3. Should your standing fast in the Lord be a source of encouragement and rejoicing to others? To whom?

The attitude of a teacher should be such as to regard his disciples as everything. “Now we live,” Paul says, “if you stand fast in the Lord.” And again, “What is our hope, or joy, or crown of rejoicing? Is it not even you in the presence of our Lord Jesus Christ?”You see Paul’s concern in this matter, his regard for the good of his disciples, not less than for his own.  John Chrysostom (344-407 AD),Homilies on Second Timothy 2

Lord, help me to love like Paul. This day help me to love especially…

Pray Psalm 26.

Let the Lord use this psalm to search your soul and prepare your heart to love Him and your neighbors.

Sing to the Lord.
Psalm 26 (Aberystwyth: Jesus, Lover of My Soul)
Vindicate me, Lord on high; I have walked within Your Word. 
Never wav’ring, though I sigh, I have trusted You, O Lord! 
Prove me, Lord, prove even me! Test my heart and try my mind. 
Let Your steadfast mercy be in the path for me to find. 

Men of falsehood will not sit in my presence, nor will I 
Suffer any hypocrite to find favor in my eye. 
All the wicked I abhor; ‘round Your altar let me stand, 
Loudly singing evermore of Your gracious, mighty hand. 

Lord, I love Your dwelling-place, there where all Your glory shines, 
Keep my soul before Your face, lest for sinful ways it pine. 
As for me, in righteousness, I shall walk on level ground; 
Save me, Lord, renew and bless! Let me with Your Church be found!

T. M. Moore

Where do 1 and 2 Thessalonians fit in the unfolding of God’s covenant? Order our workbook, God’s Covenant, and find out how all Scripture fits within this redemptive framework (click here).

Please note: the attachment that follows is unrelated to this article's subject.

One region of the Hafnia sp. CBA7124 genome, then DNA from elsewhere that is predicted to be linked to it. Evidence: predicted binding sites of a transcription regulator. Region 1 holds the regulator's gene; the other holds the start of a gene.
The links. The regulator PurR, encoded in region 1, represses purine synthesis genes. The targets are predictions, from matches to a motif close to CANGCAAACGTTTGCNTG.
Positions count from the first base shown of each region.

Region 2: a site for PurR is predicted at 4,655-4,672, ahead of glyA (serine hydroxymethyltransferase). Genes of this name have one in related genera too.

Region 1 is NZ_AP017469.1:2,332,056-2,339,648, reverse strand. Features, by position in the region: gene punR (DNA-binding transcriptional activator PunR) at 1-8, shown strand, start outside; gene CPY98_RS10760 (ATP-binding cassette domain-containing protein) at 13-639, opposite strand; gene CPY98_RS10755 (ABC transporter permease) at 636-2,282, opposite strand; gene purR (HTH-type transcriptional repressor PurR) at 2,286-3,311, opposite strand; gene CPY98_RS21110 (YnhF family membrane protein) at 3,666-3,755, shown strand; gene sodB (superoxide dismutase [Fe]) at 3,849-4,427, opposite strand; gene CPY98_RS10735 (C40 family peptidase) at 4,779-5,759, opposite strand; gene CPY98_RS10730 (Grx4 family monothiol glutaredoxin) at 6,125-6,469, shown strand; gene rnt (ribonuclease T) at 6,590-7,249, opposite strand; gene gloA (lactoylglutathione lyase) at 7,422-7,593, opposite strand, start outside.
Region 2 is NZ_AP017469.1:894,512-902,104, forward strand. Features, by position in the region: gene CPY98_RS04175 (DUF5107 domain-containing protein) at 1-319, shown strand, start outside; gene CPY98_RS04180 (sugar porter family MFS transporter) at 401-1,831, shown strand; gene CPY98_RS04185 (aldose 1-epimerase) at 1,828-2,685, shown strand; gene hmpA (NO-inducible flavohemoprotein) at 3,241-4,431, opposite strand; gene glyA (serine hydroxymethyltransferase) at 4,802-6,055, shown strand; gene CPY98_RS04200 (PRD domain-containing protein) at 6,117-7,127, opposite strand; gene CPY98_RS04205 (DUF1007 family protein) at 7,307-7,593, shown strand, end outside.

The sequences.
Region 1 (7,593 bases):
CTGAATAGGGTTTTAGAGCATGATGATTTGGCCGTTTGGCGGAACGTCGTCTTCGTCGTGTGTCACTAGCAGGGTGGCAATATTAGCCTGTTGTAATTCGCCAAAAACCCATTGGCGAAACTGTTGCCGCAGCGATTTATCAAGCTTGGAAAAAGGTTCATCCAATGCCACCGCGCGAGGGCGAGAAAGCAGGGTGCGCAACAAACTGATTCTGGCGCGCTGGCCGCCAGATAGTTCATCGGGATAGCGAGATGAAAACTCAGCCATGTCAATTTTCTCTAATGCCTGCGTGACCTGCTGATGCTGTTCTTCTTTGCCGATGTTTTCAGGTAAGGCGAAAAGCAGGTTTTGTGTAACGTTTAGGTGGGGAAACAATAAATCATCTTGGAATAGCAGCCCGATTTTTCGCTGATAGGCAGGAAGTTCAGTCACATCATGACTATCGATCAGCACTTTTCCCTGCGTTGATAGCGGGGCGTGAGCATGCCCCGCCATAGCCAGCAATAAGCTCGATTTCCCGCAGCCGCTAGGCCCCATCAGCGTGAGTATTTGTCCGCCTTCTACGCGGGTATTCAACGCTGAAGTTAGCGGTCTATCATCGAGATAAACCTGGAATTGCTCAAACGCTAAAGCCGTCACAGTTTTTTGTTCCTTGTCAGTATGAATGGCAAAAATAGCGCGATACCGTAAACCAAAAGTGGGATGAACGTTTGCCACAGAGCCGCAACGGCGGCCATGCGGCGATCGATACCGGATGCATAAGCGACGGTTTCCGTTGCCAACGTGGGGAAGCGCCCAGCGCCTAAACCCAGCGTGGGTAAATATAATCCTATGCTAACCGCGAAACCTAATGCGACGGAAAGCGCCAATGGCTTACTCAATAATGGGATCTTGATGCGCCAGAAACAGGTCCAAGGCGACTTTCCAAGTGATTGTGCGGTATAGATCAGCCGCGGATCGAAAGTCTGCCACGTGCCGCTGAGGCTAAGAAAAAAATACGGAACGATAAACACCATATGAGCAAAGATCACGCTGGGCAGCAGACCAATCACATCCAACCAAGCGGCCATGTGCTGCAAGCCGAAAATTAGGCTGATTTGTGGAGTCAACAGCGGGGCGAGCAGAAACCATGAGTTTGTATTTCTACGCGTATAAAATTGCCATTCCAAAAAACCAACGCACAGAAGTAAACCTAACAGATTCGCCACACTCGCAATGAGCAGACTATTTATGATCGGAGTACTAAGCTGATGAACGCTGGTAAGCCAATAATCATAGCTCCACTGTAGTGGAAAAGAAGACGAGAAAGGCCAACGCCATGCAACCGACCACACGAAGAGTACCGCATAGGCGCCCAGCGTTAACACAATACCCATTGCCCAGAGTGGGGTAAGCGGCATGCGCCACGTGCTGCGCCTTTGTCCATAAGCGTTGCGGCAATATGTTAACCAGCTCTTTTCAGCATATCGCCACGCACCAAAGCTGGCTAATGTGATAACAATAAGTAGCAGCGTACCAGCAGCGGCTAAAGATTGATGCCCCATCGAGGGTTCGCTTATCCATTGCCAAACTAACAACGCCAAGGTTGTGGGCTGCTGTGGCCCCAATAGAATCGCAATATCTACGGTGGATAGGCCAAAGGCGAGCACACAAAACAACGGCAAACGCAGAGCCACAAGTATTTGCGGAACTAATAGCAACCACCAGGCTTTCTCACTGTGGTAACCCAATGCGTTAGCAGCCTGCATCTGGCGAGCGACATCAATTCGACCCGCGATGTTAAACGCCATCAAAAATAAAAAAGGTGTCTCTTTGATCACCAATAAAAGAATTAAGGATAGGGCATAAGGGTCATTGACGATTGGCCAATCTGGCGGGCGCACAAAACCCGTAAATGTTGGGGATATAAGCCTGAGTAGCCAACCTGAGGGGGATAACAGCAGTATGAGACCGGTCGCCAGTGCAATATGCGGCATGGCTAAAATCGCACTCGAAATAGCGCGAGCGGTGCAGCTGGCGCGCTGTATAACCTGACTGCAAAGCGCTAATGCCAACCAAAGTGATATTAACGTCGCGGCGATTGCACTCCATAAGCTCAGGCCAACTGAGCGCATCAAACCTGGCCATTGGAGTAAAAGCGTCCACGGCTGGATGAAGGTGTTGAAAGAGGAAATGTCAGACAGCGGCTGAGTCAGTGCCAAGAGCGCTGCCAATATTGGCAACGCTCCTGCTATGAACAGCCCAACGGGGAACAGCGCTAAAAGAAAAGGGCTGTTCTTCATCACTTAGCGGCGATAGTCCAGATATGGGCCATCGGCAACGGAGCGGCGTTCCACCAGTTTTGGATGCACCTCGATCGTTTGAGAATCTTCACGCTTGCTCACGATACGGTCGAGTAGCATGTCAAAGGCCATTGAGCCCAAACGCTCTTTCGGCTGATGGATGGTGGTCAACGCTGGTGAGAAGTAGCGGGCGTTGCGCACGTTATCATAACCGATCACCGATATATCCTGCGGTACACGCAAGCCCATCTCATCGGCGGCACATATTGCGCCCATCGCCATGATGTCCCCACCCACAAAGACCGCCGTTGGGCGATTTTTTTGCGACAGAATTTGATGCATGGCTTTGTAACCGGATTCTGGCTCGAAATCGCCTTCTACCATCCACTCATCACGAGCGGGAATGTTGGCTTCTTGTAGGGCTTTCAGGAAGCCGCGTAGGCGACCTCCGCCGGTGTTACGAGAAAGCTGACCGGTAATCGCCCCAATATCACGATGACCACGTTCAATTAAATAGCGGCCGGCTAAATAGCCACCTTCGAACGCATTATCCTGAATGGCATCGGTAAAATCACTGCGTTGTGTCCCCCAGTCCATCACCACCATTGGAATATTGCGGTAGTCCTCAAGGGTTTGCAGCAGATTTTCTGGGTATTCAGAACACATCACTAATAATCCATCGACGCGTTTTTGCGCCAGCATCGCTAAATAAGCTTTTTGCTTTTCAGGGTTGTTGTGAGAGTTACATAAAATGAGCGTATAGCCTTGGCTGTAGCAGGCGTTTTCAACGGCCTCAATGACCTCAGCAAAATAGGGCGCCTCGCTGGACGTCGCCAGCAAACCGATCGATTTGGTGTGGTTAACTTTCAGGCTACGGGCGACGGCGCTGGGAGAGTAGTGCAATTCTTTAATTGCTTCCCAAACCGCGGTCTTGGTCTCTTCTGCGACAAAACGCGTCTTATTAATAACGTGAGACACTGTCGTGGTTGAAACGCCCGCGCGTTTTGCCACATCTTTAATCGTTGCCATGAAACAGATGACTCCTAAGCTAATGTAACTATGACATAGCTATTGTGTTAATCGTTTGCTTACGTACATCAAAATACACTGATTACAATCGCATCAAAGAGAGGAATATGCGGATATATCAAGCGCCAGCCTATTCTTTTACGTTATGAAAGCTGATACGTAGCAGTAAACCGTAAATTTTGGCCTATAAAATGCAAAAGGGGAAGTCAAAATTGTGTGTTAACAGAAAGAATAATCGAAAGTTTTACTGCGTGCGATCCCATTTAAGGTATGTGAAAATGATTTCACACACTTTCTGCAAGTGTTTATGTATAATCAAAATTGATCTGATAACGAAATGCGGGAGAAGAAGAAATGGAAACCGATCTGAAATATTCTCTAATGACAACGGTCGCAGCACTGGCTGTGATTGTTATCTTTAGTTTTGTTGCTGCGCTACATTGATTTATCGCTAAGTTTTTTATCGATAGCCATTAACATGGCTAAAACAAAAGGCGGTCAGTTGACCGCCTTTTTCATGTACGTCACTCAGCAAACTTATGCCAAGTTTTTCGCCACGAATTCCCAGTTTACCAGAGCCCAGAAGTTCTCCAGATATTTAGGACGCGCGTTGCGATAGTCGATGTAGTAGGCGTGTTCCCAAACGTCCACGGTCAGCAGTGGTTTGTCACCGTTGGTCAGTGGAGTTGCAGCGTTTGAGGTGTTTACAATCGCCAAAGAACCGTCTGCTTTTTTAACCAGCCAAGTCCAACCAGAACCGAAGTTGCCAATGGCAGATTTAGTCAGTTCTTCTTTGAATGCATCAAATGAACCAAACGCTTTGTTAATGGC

Forward today’s study to some friends, and challenge them to study with you through this series on 1 and 2 Thessalonians. Each week’s lessons will be available as a free PDF download at the end of the week. Get a copy for yourself and send the link to the download to your friends. Plan to meet weekly to study Paul’s ministry and prepare for your own.


If you value Scriptorium as a free resource for your walk with the Lord, please consider supporting our work with your gifts and offerings. You can contribute to The Fellowship by clicking the Contribute button  at the website or by sending your gift to The Fellowship of Ailbe, 19 Tyler Drive, Essex Junction, VT 05452.

Except as indicated, Scripture taken from the New King James Version. © Copyright 1982 by Thomas Nelson, Inc. Used by permission. All rights reserved. All psalms for singing adapted from The Ailbe Psalter. All quotations from Church Fathers from Ancient Christian Commentary Series, General Editor Thomas C. Oden (Downers Grove: InterVarsity Press, 2006).All psalms for singing are from The Ailbe Psalter (available by clicking here).

T.M. Moore

T. M. Moore is principal of The Fellowship of Ailbe, a spiritual fellowship in the Celtic Christian tradition. He and his wife, Susie, make their home in Essex Junction, VT.